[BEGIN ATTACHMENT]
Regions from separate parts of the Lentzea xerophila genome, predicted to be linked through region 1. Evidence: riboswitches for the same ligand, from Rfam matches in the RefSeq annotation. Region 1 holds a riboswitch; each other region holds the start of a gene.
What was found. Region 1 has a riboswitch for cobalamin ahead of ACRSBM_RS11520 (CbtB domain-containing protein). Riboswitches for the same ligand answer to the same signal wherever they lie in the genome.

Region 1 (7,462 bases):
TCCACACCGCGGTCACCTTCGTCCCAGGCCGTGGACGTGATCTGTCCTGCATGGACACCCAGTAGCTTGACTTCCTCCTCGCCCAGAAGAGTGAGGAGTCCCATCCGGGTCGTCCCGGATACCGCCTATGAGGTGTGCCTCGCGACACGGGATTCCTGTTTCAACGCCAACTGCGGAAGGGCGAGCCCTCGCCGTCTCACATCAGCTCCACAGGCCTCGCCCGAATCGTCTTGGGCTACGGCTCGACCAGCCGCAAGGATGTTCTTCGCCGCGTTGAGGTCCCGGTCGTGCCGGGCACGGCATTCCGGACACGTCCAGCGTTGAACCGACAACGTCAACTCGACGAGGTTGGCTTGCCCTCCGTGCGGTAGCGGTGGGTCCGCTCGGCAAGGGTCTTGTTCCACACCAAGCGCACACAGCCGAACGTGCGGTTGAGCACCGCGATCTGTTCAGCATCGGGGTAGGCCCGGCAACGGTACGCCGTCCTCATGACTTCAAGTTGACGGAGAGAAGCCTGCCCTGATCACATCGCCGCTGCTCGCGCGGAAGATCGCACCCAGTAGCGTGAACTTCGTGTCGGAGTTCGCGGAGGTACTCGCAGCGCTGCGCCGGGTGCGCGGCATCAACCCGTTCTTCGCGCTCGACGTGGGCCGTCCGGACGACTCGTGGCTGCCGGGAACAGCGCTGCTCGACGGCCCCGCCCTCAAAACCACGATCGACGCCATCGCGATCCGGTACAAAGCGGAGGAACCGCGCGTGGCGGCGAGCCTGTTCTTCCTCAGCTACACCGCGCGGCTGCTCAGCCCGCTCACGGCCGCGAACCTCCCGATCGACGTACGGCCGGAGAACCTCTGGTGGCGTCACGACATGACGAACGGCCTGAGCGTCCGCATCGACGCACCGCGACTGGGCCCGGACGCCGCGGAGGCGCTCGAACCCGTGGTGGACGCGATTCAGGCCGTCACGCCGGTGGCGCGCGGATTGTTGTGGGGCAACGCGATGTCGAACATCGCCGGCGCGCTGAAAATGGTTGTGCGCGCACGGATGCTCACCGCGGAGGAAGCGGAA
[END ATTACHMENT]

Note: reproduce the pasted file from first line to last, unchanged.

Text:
Regions from separate parts of the Lentzea xerophila genome, predicted to be linked through region 1. Evidence: riboswitches for the same ligand, from Rfam matches in the RefSeq annotation. Region 1 holds a riboswitch; each other region holds the start of a gene.
What was found. Region 1 has a riboswitch for cobalamin ahead of ACRSBM_RS11520 (CbtB domain-containing protein). Riboswitches for the same ligand answer to the same signal wherever they lie in the genome.

Region 1 (7,462 bases):
TCCACACCGCGGTCACCTTCGTCCCAGGCCGTGGACGTGATCTGTCCTGCATGGACACCCAGTAGCTTGACTTCCTCCTCGCCCAGAAGAGTGAGGAGTCCCATCCGGGTCGTCCCGGATACCGCCTATGAGGTGTGCCTCGCGACACGGGATTCCTGTTTCAACGCCAACTGCGGAAGGGCGAGCCCTCGCCGTCTCACATCAGCTCCACAGGCCTCGCCCGAATCGTCTTGGGCTACGGCTCGACCAGCCGCAAGGATGTTCTTCGCCGCGTTGAGGTCCCGGTCGTGCCGGGCACGGCATTCCGGACACGTCCAGCGTTGAACCGACAACGTCAACTCGACGAGGTTGGCTTGCCCTCCGTGCGGTAGCGGTGGGTCCGCTCGGCAAGGGTCTTGTTCCACACCAAGCGCACACAGCCGAACGTGCGGTTGAGCACCGCGATCTGTTCAGCATCGGGGTAGGCCCGGCAACGGTACGCCGTCCTCATGACTTCAAGTTGACGGAGAGAAGCCTGCCCTGATCACATCGCCGCTGCTCGCGCGGAAGATCGCACCCAGTAGCGTGAACTTCGTGTCGGAGTTCGCGGAGGTACTCGCAGCGCTGCGCCGGGTGCGCGGCATCAACCCGTTCTTCGCGCTCGACGTGGGCCGTCCGGACGACTCGTGGCTGCCGGGAACAGCGCTGCTCGACGGCCCCGCCCTCAAAACCACGATCGACGCCATCGCGATCCGGTACAAAGCGGAGGAACCGCGCGTGGCGGCGAGCCTGTTCTTCCTCAGCTACACCGCGCGGCTGCTCAGCCCGCTCACGGCCGCGAACCTCCCGATCGACGTACGGCCGGAGAACCTCTGGTGGCGTCACGACATGACGAACGGCCTGAGCGTCCGCATCGACGCACCGCGACTGGGCCCGGACGCCGCGGAGGCGCTCGAACCCGTGGTGGACGCGATTCAGGCCGTCACGCCGGTGGCGCGCGGATTGTTGTGGGGCAACGCGATGTCGAACATCGCCGGCGCGCTGAAAATGGTTGTGCGCGCACGGATGCTCACCGCGGAGGAAGCGGAA